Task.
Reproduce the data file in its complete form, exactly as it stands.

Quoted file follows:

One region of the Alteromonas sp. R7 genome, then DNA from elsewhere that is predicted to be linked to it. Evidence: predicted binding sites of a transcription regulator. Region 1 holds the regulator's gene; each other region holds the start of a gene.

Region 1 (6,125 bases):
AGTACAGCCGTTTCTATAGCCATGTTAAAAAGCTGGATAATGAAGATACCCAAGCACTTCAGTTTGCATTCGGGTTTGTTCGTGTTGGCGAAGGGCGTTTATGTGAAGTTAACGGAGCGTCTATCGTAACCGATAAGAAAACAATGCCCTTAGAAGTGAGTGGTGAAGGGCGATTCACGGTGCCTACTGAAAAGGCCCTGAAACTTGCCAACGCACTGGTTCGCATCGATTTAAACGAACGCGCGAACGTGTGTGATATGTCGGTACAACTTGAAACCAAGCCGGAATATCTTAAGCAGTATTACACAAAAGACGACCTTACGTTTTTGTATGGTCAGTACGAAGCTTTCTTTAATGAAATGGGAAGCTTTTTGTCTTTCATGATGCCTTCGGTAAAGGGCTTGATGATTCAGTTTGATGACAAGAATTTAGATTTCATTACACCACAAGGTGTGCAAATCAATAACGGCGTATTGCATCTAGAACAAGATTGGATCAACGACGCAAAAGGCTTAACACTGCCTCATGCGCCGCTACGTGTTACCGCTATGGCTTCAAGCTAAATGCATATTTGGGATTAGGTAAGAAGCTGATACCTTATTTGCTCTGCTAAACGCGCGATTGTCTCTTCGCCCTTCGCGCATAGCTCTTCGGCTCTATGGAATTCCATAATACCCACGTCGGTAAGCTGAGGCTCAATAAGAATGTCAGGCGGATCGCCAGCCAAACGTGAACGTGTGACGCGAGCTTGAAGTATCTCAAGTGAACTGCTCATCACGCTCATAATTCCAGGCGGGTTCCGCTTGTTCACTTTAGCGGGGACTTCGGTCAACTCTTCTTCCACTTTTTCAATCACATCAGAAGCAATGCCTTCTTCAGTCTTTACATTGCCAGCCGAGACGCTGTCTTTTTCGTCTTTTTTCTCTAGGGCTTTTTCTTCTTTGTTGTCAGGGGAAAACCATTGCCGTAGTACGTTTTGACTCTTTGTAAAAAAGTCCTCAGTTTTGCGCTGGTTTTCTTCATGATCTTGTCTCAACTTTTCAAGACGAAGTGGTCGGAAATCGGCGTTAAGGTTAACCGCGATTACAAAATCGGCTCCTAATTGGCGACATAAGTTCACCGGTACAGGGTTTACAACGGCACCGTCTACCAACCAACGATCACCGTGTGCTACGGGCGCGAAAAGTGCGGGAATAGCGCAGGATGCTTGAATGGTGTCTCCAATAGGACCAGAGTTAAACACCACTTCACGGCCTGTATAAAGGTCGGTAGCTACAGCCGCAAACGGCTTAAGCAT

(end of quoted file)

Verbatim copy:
One region of the Alteromonas sp. R7 genome, then DNA from elsewhere that is predicted to be linked to it. Evidence: predicted binding sites of a transcription regulator. Region 1 holds the regulator's gene; each other region holds the start of a gene.

Region 1 (6,125 bases):
AGTACAGCCGTTTCTATAGCCATGTTAAAAAGCTGGATAATGAAGATACCCAAGCACTTCAGTTTGCATTCGGGTTTGTTCGTGTTGGCGAAGGGCGTTTATGTGAAGTTAACGGAGCGTCTATCGTAACCGATAAGAAAACAATGCCCTTAGAAGTGAGTGGTGAAGGGCGATTCACGGTGCCTACTGAAAAGGCCCTGAAACTTGCCAACGCACTGGTTCGCATCGATTTAAACGAACGCGCGAACGTGTGTGATATGTCGGTACAACTTGAAACCAAGCCGGAATATCTTAAGCAGTATTACACAAAAGACGACCTTACGTTTTTGTATGGTCAGTACGAAGCTTTCTTTAATGAAATGGGAAGCTTTTTGTCTTTCATGATGCCTTCGGTAAAGGGCTTGATGATTCAGTTTGATGACAAGAATTTAGATTTCATTACACCACAAGGTGTGCAAATCAATAACGGCGTATTGCATCTAGAACAAGATTGGATCAACGACGCAAAAGGCTTAACACTGCCTCATGCGCCGCTACGTGTTACCGCTATGGCTTCAAGCTAAATGCATATTTGGGATTAGGTAAGAAGCTGATACCTTATTTGCTCTGCTAAACGCGCGATTGTCTCTTCGCCCTTCGCGCATAGCTCTTCGGCTCTATGGAATTCCATAATACCCACGTCGGTAAGCTGAGGCTCAATAAGAATGTCAGGCGGATCGCCAGCCAAACGTGAACGTGTGACGCGAGCTTGAAGTATCTCAAGTGAACTGCTCATCACGCTCATAATTCCAGGCGGGTTCCGCTTGTTCACTTTAGCGGGGACTTCGGTCAACTCTTCTTCCACTTTTTCAATCACATCAGAAGCAATGCCTTCTTCAGTCTTTACATTGCCAGCCGAGACGCTGTCTTTTTCGTCTTTTTTCTCTAGGGCTTTTTCTTCTTTGTTGTCAGGGGAAAACCATTGCCGTAGTACGTTTTGACTCTTTGTAAAAAAGTCCTCAGTTTTGCGCTGGTTTTCTTCATGATCTTGTCTCAACTTTTCAAGACGAAGTGGTCGGAAATCGGCGTTAAGGTTAACCGCGATTACAAAATCGGCTCCTAATTGGCGACATAAGTTCACCGGTACAGGGTTTACAACGGCACCGTCTACCAACCAACGATCACCGTGTGCTACGGGCGCGAAAAGTGCGGGAATAGCGCAGGATGCTTGAATGGTGTCTCCAATAGGACCAGAGTTAAACACCACTTCACGGCCTGTATAAAGGTCGGTAGCTACAGCCGCAAACGGCTTAAGCAT